I truly believe that the reason the statistics are so high for suicide is because young people feel they do not know where to turn when fighting a mental illness. Whether it be depression, anxiety or something even more severe such as alcohol or drug dependency, there are not enough resources available for young people to ask for help. Not only that, there is a stigma attached to ‘mental illness’.
Research has found that particularly in males, they may find it more difficult to speak about their emotions and feelings, which leads to an increase in male suicides. Males feel that they are going to be judged for not being ‘manly’ enough, or they face the fear that they will be told to ‘man up’ if they admit that they are feeling depressed, sad, lonely or anxious.
I have to admit, within the last couple of years I have noticed a huge change in focusing on mental health and young people, and the services and funding regarding the topic has most definitely improved. But we need to keep going.
The fight to eradicate the ‘taboo’
Statistics will tell us that 16 million people in the UK will experience a mental illness. One in four adults will experience a mental illness at some point each year. In fact, I like to think of it this way; we all have mental health. Every single person experiences mental health, and some days our mental health will be amazing, and other days our mental health will be poor.
My point is, everyone feels it. Everyone has been through times where they have felt depressed and lonely, and nobody should have to go through it alone. I want everyone to feel comfortable enough in society to be able to openly speak about the way they are feeling and feel okay about asking for help, because talking about it changes everything. We need to fight the stereotypical view that men should be ‘manly’ and shouldn’t be talking about their emotions; because they should. We need to fight the stereotypical view that women dramatize everything and should ‘get on with things’ because that isn’t healthy.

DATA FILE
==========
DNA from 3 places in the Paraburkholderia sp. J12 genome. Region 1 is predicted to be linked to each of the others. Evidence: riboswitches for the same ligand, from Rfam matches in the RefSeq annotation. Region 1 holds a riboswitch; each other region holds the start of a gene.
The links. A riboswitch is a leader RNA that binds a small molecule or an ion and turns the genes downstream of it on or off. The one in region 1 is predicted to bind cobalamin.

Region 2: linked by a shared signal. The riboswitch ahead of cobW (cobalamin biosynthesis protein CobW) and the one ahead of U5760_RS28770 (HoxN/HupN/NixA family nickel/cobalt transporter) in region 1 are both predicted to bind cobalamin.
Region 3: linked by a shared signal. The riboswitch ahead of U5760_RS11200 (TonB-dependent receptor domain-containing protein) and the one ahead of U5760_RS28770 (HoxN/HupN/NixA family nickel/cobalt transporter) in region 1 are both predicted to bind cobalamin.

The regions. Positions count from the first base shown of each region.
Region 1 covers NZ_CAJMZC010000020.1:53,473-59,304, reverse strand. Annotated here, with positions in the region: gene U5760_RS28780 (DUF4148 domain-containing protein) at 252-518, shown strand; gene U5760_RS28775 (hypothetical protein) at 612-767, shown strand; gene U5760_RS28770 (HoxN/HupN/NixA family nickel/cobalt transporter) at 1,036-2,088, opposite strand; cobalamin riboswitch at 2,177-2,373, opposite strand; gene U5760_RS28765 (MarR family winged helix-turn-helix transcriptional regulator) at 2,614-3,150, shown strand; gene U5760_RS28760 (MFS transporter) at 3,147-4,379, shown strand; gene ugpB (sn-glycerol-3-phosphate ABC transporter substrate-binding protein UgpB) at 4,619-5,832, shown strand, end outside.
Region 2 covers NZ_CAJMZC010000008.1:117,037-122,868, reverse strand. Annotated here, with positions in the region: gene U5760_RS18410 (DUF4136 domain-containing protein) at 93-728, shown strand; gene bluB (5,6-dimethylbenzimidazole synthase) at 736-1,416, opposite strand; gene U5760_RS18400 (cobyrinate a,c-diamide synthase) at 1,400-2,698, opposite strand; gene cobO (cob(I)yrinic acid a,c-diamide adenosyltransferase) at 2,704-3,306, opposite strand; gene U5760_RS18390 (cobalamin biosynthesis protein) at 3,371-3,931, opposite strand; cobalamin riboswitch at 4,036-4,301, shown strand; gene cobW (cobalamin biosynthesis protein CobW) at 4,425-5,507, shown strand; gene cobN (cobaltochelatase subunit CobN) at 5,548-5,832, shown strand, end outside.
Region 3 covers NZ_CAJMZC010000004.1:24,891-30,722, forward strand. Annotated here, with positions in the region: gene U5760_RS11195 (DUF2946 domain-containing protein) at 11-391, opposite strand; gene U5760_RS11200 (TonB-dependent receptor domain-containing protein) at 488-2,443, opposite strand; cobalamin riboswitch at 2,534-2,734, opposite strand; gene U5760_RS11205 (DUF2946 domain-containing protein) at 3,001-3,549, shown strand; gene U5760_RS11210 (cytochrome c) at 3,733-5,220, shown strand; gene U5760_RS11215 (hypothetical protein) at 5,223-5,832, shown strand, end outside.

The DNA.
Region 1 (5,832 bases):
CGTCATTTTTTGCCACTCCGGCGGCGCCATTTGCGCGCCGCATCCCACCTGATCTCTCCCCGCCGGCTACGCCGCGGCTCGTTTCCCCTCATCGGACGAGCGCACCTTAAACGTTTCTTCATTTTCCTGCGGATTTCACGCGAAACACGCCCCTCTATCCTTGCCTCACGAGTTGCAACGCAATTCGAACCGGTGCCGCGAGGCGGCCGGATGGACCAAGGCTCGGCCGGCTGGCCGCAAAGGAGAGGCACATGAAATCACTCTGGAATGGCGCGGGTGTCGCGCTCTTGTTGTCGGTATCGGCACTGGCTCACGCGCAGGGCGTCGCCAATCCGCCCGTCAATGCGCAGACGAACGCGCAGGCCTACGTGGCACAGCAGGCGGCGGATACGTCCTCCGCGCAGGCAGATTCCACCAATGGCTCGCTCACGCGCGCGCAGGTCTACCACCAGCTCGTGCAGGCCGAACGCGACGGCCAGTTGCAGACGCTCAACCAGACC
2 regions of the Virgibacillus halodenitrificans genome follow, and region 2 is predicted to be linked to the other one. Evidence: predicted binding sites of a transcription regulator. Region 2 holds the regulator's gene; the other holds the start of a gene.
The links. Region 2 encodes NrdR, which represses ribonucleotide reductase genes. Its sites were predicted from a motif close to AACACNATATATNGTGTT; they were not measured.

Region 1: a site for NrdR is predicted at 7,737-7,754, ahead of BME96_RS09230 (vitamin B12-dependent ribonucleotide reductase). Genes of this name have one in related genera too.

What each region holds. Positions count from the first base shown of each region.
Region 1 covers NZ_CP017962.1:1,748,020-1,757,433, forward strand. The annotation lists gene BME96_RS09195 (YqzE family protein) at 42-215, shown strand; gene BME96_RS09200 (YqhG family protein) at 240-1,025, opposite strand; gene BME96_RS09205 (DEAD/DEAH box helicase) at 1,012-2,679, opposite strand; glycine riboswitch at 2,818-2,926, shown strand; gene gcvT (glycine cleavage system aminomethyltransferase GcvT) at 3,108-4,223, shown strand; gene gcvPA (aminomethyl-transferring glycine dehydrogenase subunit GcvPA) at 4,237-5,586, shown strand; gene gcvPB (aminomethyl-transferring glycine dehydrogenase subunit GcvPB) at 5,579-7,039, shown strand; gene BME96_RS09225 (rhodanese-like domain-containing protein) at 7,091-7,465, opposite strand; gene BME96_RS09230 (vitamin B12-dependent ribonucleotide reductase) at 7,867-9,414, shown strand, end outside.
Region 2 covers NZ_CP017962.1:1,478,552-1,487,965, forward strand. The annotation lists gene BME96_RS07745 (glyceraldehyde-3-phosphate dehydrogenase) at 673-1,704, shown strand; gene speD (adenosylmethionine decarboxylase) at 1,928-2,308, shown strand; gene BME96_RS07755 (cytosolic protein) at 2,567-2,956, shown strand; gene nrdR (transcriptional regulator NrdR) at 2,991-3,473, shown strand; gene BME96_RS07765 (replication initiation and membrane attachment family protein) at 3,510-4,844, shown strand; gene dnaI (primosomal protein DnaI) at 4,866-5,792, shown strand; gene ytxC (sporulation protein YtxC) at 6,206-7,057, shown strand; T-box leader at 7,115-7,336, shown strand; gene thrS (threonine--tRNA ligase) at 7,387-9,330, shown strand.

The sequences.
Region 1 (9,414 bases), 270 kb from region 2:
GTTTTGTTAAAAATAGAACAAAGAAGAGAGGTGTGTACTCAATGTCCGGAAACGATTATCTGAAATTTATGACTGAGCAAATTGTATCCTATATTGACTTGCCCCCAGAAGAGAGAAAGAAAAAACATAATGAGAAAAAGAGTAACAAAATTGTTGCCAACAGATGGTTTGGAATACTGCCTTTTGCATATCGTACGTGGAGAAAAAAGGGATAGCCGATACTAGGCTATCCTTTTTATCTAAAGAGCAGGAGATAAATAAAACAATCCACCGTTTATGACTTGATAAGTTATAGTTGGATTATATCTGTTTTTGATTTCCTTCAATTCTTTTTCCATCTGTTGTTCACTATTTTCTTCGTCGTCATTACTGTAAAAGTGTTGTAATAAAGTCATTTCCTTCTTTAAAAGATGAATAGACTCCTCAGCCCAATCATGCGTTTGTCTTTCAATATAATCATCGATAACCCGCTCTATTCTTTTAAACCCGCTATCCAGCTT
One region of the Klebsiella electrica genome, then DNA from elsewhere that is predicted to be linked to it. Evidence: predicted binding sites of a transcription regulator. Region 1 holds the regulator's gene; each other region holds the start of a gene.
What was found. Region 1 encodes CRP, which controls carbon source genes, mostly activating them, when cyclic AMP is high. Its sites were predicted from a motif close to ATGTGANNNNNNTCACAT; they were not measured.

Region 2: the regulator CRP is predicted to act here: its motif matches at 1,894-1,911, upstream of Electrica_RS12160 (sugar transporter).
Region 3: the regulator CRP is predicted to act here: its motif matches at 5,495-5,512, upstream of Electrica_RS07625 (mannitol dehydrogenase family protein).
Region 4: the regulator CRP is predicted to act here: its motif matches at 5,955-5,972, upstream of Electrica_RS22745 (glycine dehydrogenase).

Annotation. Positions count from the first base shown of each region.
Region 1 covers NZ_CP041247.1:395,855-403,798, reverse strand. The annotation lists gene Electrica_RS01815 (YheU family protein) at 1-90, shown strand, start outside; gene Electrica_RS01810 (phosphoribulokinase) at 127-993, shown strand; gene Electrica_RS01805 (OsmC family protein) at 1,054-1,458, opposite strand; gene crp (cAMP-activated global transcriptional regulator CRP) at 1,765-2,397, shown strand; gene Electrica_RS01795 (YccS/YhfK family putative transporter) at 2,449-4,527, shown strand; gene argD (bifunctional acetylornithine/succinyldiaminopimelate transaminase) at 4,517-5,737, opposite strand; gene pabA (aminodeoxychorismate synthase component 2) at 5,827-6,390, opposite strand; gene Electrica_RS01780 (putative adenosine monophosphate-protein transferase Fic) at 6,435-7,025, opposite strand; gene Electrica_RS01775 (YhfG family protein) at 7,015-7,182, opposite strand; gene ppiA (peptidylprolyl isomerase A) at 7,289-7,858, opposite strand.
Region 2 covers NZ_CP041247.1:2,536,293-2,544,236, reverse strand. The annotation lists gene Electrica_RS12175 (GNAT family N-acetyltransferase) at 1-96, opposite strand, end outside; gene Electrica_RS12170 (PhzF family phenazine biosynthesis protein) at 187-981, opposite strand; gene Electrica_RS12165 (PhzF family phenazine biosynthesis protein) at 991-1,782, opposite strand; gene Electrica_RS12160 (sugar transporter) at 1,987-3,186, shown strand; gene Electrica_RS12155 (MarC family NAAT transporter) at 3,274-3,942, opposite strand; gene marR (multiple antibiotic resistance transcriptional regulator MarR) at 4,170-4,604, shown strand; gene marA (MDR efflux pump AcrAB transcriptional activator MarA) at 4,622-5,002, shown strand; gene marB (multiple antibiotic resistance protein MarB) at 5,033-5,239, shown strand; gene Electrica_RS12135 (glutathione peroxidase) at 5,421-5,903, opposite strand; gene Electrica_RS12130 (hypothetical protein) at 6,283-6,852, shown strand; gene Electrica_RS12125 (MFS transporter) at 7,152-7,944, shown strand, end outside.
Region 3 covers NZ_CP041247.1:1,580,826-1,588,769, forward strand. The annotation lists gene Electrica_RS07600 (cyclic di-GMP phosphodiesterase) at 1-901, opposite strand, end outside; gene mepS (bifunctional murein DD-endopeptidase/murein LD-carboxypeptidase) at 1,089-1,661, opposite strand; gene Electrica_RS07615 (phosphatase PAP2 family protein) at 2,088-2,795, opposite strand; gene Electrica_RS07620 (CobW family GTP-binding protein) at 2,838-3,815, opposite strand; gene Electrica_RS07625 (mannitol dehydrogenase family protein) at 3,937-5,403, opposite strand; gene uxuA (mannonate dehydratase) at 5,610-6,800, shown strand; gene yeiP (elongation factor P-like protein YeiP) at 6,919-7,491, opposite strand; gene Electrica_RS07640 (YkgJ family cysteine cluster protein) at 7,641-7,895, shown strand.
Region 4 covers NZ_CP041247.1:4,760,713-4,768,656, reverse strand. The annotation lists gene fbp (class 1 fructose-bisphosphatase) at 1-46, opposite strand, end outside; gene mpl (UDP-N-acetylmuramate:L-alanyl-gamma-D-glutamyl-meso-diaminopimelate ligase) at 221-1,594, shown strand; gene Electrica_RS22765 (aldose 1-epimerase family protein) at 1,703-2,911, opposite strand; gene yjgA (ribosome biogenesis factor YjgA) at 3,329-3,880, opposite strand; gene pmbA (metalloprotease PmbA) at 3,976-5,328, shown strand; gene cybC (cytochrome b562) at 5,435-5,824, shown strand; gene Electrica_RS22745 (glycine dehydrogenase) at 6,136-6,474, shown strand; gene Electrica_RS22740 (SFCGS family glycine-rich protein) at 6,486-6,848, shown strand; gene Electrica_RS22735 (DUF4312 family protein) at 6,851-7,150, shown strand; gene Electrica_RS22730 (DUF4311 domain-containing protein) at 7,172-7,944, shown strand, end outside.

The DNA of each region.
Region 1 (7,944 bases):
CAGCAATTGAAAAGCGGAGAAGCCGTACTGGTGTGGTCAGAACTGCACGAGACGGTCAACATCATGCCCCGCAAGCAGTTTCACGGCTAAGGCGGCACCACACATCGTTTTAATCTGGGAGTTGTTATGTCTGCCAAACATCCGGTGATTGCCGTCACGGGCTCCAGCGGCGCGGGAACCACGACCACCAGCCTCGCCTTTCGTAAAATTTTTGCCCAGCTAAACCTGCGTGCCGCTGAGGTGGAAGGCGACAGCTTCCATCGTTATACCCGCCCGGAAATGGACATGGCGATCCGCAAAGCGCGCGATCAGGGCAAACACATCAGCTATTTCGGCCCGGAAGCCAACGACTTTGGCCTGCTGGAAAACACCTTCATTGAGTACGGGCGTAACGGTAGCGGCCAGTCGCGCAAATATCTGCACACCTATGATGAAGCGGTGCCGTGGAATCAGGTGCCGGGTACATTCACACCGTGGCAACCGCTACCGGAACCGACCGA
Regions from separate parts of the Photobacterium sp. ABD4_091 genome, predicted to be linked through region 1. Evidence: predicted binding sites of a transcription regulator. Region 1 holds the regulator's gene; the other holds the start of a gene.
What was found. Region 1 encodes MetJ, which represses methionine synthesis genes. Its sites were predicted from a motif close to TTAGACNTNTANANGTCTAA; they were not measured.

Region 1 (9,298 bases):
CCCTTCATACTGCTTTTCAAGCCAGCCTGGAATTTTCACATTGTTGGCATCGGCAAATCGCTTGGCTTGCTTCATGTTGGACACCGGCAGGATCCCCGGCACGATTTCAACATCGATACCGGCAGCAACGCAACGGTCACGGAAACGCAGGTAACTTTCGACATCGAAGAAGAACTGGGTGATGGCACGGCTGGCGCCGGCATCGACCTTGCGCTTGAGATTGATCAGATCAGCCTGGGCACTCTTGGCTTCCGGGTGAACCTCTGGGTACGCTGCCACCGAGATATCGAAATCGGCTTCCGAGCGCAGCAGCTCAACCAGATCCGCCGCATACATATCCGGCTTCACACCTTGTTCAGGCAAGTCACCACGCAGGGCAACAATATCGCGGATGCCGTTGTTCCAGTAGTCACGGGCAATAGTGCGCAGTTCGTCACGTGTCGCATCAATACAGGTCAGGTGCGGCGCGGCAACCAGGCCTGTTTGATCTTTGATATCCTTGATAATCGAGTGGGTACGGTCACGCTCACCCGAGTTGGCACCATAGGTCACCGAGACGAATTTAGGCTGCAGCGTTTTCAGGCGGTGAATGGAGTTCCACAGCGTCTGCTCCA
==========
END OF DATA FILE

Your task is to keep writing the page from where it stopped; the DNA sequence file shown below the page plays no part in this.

Mental health should be talked about and assessed every single day.
Just like the title says, ‘healthy mind, healthy body, healthy life’. Our mental health is fundamental in being able to achieve other things in our lives. If you are suffering with mental health issues, it is so easy to block out everything else. It feels like a downward spiral of not wanting to see family or friends, not wanting to go to work or education, and not wanting to do anything. I truly believe that our mental health should come before anything else, sometimes that includes physical health too.
What can we do to help ourselves?
Talk. Express your emotions. Cry as much as you need too!
I urge you to talk about the way you’re feeling. Find someone you trust and let everything out. Bottling your sadness, loneliness or any other bad feelings inside will only cause the issue to get worse. There are so many people that are able to help.
I have seen the rise of organisations and charities that are determined to help anyone who may be feeling suicidal or lonely and it’s so important that if you are feeling this way, to seek all the help you can get.
The most important thing to take from this article, is to never feel embarrassed. Never feel embarrassed to talk about the way you’re feeling no matter who you are, no matter what gender, age, race, ethnicity you are. We are all human beings who should never feel ashamed of feeling emotions.
I have linked just a few websites and organisations who are there for you to talk too, whenever and wherever you need it. Don’t bottle things up, mental health is nothing to be afraid or ashamed of and there is always someone there to help you.